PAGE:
Friday, April 26, 2019

Predatory pet leasing schemes in Michigan

In 2017, The American Society for the Prevention of Cruelty to Animals (ASPCA) issued consumer alerts through the Better Business Bureau and media outlets warning families about predatory financing practices, including “pet leasing” where the puppies are held as collateral. 

Financing options allow puppy stores to sell puppies to families who otherwise are not able to pay the full price. Depending on your credit history, you might end up "renting" your puppy.

Check the fine print!

When puppy buyers sign a lease agreement, the leasing company buys the puppy from the puppy store and retains ownership of the puppy until the customer makes all the monthly payments.

Puppy buyers can be easily misled by the financing language because the store employees do not understand the loan terms or simply desire to make the sale by glossing over them.  

The Family Puppy (Novi, MI) September 27, 2011
Photo Credit, Puppy Mill Awareness SE Michigan
Two Michigan pet stores offer pet leasing: The Barking Boutique (Grandville) and The Family Puppy (Flint, Troy, Novi), resulting in complaints filed with the BBB. 

Both stores advertised “My Pet Funding” last year as a financing option on their websites. 
The ad’s fine print read as follows: 


Now both The Barking Boutique and The Family Puppy stores advertise "Credova" on their websites. According to Credova's wesite, they are not actual lenders. The bottom of their website states:

"Credova provides a software platform for retailers to access third-party providers for lease-to-own financing and other lending products based on a consumer’s credit profile."

The Barking Boutique and Petland (Novi) puppy stores also offer high interest rate loans through Lending USA.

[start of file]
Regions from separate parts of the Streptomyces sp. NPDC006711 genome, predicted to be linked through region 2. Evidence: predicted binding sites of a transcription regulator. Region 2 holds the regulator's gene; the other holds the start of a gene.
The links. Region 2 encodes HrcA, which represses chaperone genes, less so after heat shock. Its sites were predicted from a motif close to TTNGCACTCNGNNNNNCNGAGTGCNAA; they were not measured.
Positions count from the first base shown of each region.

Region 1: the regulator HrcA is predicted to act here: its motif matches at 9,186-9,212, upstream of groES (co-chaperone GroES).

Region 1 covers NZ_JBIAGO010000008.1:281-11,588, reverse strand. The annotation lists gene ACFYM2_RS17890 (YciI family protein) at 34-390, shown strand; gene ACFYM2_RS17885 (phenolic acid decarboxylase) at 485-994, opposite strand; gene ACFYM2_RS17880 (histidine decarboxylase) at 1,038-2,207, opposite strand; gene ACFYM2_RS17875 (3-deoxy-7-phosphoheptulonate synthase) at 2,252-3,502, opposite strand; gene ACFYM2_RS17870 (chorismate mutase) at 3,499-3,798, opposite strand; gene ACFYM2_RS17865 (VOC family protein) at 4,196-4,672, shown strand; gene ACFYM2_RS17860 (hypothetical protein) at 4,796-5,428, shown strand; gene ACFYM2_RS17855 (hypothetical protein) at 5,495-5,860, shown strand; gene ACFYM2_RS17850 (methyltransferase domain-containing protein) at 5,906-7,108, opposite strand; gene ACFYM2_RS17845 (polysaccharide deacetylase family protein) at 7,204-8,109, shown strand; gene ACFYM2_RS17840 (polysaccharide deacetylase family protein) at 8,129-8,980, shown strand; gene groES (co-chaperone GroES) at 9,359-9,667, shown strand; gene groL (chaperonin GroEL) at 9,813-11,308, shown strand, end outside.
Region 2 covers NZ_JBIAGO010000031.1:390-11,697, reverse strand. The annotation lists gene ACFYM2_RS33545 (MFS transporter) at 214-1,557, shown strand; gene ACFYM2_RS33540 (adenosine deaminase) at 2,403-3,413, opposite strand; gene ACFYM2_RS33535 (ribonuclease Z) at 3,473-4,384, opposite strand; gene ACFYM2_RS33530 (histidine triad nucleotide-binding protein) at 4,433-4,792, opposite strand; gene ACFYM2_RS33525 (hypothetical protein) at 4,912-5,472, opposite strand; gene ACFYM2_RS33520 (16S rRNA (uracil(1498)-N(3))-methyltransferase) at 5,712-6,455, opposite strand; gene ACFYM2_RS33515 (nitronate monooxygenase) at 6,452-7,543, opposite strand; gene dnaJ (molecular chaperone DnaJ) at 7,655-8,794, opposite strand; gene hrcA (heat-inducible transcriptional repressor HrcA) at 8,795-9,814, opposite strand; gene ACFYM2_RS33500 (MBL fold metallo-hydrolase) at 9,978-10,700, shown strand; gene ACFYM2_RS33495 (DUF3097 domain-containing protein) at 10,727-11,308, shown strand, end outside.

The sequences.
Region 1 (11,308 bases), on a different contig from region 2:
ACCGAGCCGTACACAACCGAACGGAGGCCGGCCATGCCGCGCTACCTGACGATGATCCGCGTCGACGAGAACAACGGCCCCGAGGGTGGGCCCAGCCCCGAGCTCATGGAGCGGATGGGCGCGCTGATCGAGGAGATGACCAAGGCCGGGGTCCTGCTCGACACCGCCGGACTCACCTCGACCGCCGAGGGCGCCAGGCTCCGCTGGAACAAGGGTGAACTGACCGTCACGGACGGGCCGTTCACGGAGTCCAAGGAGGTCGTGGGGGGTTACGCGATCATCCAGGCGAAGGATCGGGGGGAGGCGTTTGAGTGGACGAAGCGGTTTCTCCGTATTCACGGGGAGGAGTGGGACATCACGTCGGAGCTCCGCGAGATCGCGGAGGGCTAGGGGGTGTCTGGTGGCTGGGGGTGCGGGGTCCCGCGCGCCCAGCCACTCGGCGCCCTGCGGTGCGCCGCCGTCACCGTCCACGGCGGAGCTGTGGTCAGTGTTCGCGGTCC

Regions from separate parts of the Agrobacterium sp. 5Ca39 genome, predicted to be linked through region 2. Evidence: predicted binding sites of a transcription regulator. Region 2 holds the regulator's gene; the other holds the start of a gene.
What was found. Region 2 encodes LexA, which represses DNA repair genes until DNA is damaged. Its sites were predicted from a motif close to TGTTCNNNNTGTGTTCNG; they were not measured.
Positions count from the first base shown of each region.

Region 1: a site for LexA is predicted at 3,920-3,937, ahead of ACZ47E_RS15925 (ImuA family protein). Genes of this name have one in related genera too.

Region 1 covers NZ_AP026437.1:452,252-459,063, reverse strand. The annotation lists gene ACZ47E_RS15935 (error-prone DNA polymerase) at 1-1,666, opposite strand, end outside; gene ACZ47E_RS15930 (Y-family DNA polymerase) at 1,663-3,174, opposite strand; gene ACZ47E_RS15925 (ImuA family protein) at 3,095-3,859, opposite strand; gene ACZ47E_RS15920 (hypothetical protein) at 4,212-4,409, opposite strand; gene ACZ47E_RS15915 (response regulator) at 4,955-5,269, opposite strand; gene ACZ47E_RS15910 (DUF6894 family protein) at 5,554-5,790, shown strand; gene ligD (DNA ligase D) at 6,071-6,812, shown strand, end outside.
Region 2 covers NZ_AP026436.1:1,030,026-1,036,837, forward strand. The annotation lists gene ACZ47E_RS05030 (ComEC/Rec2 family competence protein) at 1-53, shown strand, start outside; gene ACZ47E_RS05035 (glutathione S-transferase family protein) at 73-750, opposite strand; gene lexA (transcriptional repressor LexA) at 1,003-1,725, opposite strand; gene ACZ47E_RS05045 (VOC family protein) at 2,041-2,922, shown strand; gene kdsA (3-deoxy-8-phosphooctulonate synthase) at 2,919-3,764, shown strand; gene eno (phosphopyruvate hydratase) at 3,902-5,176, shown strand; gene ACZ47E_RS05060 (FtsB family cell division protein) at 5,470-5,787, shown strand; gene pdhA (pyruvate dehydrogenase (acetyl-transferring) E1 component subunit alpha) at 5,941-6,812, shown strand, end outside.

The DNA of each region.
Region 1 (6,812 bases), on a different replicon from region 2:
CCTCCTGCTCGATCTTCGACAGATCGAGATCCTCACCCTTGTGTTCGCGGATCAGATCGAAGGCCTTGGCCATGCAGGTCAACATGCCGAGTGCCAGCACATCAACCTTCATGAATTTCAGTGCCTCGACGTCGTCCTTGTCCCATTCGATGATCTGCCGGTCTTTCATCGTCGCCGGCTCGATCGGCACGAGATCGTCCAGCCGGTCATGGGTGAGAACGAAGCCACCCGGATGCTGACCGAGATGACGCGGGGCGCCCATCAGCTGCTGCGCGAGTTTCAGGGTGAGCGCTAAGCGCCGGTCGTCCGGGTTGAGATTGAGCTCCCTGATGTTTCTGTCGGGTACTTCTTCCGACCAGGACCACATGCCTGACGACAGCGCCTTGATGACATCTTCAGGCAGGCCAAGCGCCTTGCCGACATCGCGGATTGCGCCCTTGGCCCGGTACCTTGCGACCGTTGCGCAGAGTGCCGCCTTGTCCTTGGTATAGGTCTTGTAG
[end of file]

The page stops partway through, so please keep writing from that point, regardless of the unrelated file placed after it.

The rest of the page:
According to a recent USA Today article “Pet leasing has been drawing scrutiny from lawmakers and animal welfare groups since media reports highlighted consumer complaints against Reno, Nevada-based Wags Lending, which pioneered the practice. Nevada and California have now outlawed pet leasing, and New York lawmakers are proposing legislation prohibiting lease contracts "where dogs or cats are used as collateral." 

In January, Florida joined the list of states with plans to ban predatory pet lending. The bill would require contracts to be voided if the pet could be used as collateral to ensure payments of the contract.

Even the American Kennel Club, a longtime supporter of the commercial dog breeding industry, opposes pet leasing:

“AKC supports a ban on predatory pet leasing schemes that victimize potential owners, undermine a lifetime commitment to a pet, and do not confer the rights and responsibilities associated with legal ownership of a pet.”

Bloomberg’s March 1, 2017 article “I am renting a dog” includes the most thorough coverage of this new tactic to help peddle puppies.

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